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COVID-19 Friendly Walking Trails in Melbourne

Home > Melbourne > Free | Health and Fitness | Walks
by Brad Neal (subscribe)
I'm the author of Swimming Hole Heaven swimmingholeheaven.com and Waterfall Seasons - The Waterfall Guide waterfallseasons.com
Published May 23rd 2020
Get close to nature without getting too close to people
Many of Melbourne's walking trails are narrow or crowded, making it hard to maintain social distancing from other walkers during the coronavirus pandemic. Here are some walking tracks in and around Melbourne that will still allow you to exercise and enjoy nature, but at a safer distance from other walkers.

What makes a COVID-19 friendly walking trail? It's all about being able to maintain a minimum of 1.5 metre distance from other people who are not in your walking group. Features that make a path more resistant to COVID-19 transmission include wider walking tracks, turnouts on narrow tracks, one-way circuit loops, and remote locations.

Within the Melbourne metropolitan area, one of the best is Braeside Park in Melbourne's south-eastern suburbs. The main trail along Cypress Drive is luxuriously wide along almost all of its 2 km length. On a return journey, that's a 4 km hit of exercise-induced endorphins, all whilst staying several arm lengths away from others. There are also numerous narrow trails that run off the main path. These are rarely used, so it's unusual to bump into someone when exploring them.

Braeside Park, cypress trees
The wide walking trail along Cypress Drive at Braeside Park, Braeside


In Melbourne's northern suburbs, a similarly wide walking trail can be found along the Running Creek and Wallaby walking tracks in the Kinglake National Park. This is a four-wheel drive access track (closed to vehicles other than for maintenance and emergency access) that is several metres wide. It runs for around 7 km through native bush in fairly steep terrain, from near the top of Mount Sugarloaf down to either Masons Falls or the Blackwood Picnic Area.

Kinglake National Park, Running Creek Trail, Mount Sugarloaf
The start of the wide Running Creek Trail in Kinglake National Park


The northern end of the Werribee Gorge Circuit Track in Werribee Gorge State Park runs for several kilometres along a several metre wide track. This walk offers spectacular views from the rim of the gorge to the north from a couple of lookouts. Once the track starts winding its way down into the gorge, it narrows and becomes less COVID-19 friendly, but if you have made it this far there are generally few people around.

Werribee gorge, circuit track
Walking along the wide Circuit Track at Werribee Gorge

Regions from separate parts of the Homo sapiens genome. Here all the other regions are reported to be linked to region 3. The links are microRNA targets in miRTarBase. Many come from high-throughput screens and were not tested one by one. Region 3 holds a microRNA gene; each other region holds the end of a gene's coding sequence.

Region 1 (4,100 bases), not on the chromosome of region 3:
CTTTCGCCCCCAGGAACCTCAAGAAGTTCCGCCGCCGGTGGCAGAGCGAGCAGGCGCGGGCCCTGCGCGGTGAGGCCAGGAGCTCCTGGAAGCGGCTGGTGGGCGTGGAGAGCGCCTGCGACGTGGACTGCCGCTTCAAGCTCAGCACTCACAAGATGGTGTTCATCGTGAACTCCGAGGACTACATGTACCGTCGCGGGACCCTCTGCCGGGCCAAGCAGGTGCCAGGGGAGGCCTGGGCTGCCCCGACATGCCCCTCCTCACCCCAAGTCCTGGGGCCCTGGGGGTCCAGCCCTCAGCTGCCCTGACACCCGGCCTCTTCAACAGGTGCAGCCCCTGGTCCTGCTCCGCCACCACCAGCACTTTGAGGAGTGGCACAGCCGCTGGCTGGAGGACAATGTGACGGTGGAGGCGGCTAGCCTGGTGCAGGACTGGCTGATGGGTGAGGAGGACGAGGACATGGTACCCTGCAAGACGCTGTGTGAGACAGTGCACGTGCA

For a different way of combatting the spread of COVID-19 along an otherwise narrow track, the boardwalks running through Lower Sweetwater Creek Nature Reserve offer regular turnouts where you can stand aside and let others pass without coming within close contact. This walk at the back of Olivers Hill in Frankston South crisscrosses a steep gully before running through dense forests of swamp paperbark. Parts of the Creek Trail can be narrow, particularly at the bridge crossings, so you might still need to be patient on weekends at these locations to avoid close contact. The fire track running along the eastern edge of the reserve tends to be much wider than the Creek Trail, but still quite picturesque.

Sweetwater Creek Nature Reserve, boardwalk, swamp paperbark, Frankston walks
The turnouts that can be used to let others pass at a safe distance in Lower Sweetwater Creek Nature Reserve


If everyone walks in the same direction around a loop trail, then you are unlikely to come into contact with other walkers, provided you don't try to overtake them. An example of a circuit walk in greater Melbourne where everyone is encouraged to walk one-way is at Kings Falls in Arthurs Seat. It's only a 1 km circuit through undulating bushland, but there's no limit on how many times you can go around, so you can get as much exercise as you like. Unfortunately, there is no guarantee that everyone will follow the arrow at the trailhead, and head in the same direction as you. It will be interesting to see if Parks Victoria more strongly encourage one-way walking around the circuit as people start to travel more freely under the more relaxed coronavirus restrictions.

Kings Falls, Arthurs Seat, Circuit Walk
Follow the arrow for one-way, coronavirus free walking at Kings Falls


These are only a few examples of more COVID-19 friendly walks around Melbourne. If you know of others, please leave a comment to let other readers know, so as to spread the load across these tracks. Keep healthy by exercising but stay safe, and maintain your social distancing until we come out the other side of this pandemic.

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Why? To exercise safely during the coronavirus pandemic
When: Anytime
Where: Various walking trails around Melbourne
Cost: Free
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